Michael Reichmann's take on smaller full frame Sony FE mount lenses

Started Dec 18, 2013 | Discussions thread
Anders W Forum Pro • Posts: 21,468
Re: Michael Reichmann's take on smaller full frame Sony FE mount lenses

harold1968 wrote:

Anders W wrote:

harold1968 wrote:

Anders W wrote:

harold1968 wrote:

However this is still not an equivalent, as f1.4 vs f2.8 is a pretty large difference for light gathering (given that the DOF will in fact be the same and therefore equivalent).

F/1.4 on MFT is equivalent to f/2.8 not only with regard to DoF but also total light accumulation. The amount of light collected per square mm of the sensor will be only one quarter for FF at f/2.8 versus MFT at f/1.4. But since the FF sensor has an area that is about four times larger, the total amount of light collected for the image as a whole will nevertheless be approximately the same.

I agree for DOF but not on light gathering. Remember that, given the same technology for the sensor and pixel pitch, pixel level detail should be the same given the same light available.

The fact that more pixels get illuminated in FF is very useful but f1.8 for the smaller area is still the same as f1.8 for the same size area in the larger sensor.

The proof is that I find meter readings and the equivalent shutter speed (using aperture priority) pretty much the same between M4/3s, APS-C and FF given the same aperture and equivalent ISO setting.

This is a great advantage for M4/3s in terms of light gathering ability vs relative size.

In order to understand what I am trying to say, you must make a distinction between light accumulation for the entire sensor (and thus for the entire image) on the one hand and light accumulation per sensor area unit (e.g., light accumulation per square mm) on the other.

Exposure refers to light accumulation per sensor area unit, which explains why your meter readings are the same regardless of sensor size. And with regard to exposure, an f-stop (say f/1.8) is an f-stop no matter what the sensor size.

However, if you consider how much light the sensor as a whole accumulates, then there is a two-stop difference between FF and MFT. In other words, for the sensor as a whole, f/2.8 on FF gathers the same amount of light at the same shutter speed as f/1.4 on MFT. This in turn means that an image shot at for example f/2.8 and 1/100 s at ISO 400 on FF will be equally good with regard to signal-noise performance as an image shot at f/1.4 and 1/100 s at ISO 100 on MFT, everything else equal (including display size/display resolution and the efficiency of the sensor).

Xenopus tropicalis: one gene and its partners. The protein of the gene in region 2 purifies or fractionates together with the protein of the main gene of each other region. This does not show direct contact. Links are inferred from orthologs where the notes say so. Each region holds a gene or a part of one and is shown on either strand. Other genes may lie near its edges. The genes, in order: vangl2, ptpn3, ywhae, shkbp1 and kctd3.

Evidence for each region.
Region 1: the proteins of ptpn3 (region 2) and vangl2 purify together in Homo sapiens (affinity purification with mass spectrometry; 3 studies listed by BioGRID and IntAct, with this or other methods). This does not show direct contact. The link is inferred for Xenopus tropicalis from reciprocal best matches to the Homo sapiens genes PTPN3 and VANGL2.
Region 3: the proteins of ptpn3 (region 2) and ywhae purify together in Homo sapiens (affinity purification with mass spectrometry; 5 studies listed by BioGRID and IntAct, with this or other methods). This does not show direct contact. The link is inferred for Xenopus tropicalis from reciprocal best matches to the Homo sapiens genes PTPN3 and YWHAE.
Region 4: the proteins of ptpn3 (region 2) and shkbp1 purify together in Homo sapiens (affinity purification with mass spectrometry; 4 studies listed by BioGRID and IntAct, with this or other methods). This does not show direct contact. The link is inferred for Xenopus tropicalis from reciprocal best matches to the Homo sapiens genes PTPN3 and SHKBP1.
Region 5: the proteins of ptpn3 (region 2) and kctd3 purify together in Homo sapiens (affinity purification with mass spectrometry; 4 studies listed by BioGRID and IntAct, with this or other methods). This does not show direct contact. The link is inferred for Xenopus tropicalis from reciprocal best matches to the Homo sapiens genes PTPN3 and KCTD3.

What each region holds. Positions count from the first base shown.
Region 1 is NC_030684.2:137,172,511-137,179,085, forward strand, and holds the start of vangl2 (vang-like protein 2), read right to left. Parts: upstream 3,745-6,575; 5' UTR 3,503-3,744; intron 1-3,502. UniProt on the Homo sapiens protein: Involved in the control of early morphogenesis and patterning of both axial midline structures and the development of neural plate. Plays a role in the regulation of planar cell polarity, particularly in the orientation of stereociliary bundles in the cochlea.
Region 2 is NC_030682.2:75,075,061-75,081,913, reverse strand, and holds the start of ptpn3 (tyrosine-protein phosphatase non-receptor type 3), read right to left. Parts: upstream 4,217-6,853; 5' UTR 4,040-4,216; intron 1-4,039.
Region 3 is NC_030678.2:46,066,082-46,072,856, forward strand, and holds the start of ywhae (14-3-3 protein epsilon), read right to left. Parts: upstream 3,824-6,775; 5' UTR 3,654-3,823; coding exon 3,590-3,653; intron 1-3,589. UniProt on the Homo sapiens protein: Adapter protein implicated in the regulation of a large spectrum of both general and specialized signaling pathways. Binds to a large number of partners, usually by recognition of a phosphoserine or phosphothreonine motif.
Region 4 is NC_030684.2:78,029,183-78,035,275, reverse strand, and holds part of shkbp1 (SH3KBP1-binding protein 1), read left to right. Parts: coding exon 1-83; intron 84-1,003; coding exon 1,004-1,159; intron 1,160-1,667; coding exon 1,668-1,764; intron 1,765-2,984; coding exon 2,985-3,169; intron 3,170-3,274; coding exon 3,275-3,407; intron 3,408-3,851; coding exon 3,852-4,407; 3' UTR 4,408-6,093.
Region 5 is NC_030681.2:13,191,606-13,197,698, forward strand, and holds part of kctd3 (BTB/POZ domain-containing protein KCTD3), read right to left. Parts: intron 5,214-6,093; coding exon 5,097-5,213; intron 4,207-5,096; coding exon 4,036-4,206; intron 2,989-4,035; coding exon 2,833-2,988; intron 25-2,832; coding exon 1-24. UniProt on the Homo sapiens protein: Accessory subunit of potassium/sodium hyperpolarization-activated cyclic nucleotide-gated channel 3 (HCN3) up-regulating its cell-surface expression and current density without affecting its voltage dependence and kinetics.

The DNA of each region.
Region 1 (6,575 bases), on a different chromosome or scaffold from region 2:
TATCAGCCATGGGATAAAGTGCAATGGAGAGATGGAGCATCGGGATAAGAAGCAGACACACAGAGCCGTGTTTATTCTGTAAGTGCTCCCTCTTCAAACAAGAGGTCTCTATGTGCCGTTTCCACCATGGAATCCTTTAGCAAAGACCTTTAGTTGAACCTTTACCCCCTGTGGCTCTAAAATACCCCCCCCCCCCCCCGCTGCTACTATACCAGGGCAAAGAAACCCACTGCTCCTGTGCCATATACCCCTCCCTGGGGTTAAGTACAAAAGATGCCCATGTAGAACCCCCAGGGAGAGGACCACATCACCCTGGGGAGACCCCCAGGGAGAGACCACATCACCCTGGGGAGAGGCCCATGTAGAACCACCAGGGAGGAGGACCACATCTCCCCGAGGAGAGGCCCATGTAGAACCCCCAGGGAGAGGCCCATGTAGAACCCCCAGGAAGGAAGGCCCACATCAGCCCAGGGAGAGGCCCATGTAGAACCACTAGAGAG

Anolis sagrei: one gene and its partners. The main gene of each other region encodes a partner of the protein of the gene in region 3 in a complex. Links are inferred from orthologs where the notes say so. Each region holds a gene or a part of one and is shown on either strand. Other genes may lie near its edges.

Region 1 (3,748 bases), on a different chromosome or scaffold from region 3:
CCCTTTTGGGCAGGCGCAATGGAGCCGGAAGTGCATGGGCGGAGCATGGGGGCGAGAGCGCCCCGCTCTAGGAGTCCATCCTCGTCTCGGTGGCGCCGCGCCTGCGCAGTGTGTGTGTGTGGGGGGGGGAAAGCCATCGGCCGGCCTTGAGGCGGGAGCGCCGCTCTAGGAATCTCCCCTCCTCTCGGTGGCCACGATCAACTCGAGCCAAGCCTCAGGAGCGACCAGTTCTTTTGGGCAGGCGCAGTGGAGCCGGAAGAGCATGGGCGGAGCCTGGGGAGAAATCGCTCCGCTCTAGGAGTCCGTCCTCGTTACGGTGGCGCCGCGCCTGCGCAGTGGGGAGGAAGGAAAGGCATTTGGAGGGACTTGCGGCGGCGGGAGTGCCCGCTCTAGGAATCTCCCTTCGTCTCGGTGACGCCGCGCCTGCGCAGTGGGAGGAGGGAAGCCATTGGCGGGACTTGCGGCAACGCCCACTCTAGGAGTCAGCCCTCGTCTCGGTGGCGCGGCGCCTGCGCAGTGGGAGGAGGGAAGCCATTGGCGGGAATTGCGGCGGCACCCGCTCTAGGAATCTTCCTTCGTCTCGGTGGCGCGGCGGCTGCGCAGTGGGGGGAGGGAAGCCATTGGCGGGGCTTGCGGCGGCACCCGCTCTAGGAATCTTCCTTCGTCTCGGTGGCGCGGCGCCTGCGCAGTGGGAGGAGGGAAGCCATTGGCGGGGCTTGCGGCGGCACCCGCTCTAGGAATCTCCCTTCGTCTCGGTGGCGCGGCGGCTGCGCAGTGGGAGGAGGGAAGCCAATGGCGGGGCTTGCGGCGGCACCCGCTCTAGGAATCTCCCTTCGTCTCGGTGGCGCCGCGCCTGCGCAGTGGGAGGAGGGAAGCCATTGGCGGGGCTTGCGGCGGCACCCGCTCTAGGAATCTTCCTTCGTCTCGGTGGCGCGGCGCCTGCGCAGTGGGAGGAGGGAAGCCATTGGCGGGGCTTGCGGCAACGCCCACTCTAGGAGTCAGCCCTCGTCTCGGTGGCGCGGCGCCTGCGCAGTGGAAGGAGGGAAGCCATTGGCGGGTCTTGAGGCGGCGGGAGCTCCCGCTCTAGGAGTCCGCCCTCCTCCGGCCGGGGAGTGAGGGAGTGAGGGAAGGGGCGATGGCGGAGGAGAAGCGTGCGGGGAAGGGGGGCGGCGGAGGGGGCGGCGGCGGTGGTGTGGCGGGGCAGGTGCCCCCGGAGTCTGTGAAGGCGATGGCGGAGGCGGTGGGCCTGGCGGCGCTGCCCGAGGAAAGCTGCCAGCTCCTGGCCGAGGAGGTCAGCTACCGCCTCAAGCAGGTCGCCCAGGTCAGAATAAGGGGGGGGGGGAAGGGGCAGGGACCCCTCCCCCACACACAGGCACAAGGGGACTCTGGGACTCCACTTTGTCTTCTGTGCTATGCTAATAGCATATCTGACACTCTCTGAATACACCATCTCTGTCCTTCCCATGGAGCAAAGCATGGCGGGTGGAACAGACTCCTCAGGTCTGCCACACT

yes I completely agree, which is why, given the same sensor technology, things like DR, ISO performance, etc. would tend to be better on the bigger sensor

However given that I can achieve the same aperture and speed settings with the Oly 12-40mm f2.8 zoom as I can achieve with the Canon 24-70mm f2.8 that's pretty remarkable given the difference in weight and size. The Canon lens weighs more then the E-M1 and the 12-40mm together. A Canon FF body would then effectively double that weight.

In terms of the quality difference, I think technology has developed to the point that the sensor on the E-M1 is excellent, and on the A7 is awesome.

I can live with this difference given the difference in size, weight, speed, shutter noise, and other things that are important to me.

I too certainly appreciate what MFT has to offer or I wouldn't have chosen it as my system and invested as heavily in it as I have. Even if FF lenses can be built about as small and light as MFT lenses, if they are made two stops slower and if we exclude longer teles, the selection of such lenses isn't all that great. So if you are ready to sacrifice a bit of "DoF control" for more "FL control" (more lenses in my bag rather than in a drawer back home), then you are better off with MFT, now and in the foreseeable future. What happens in the longer run is as always difficult to foresee.

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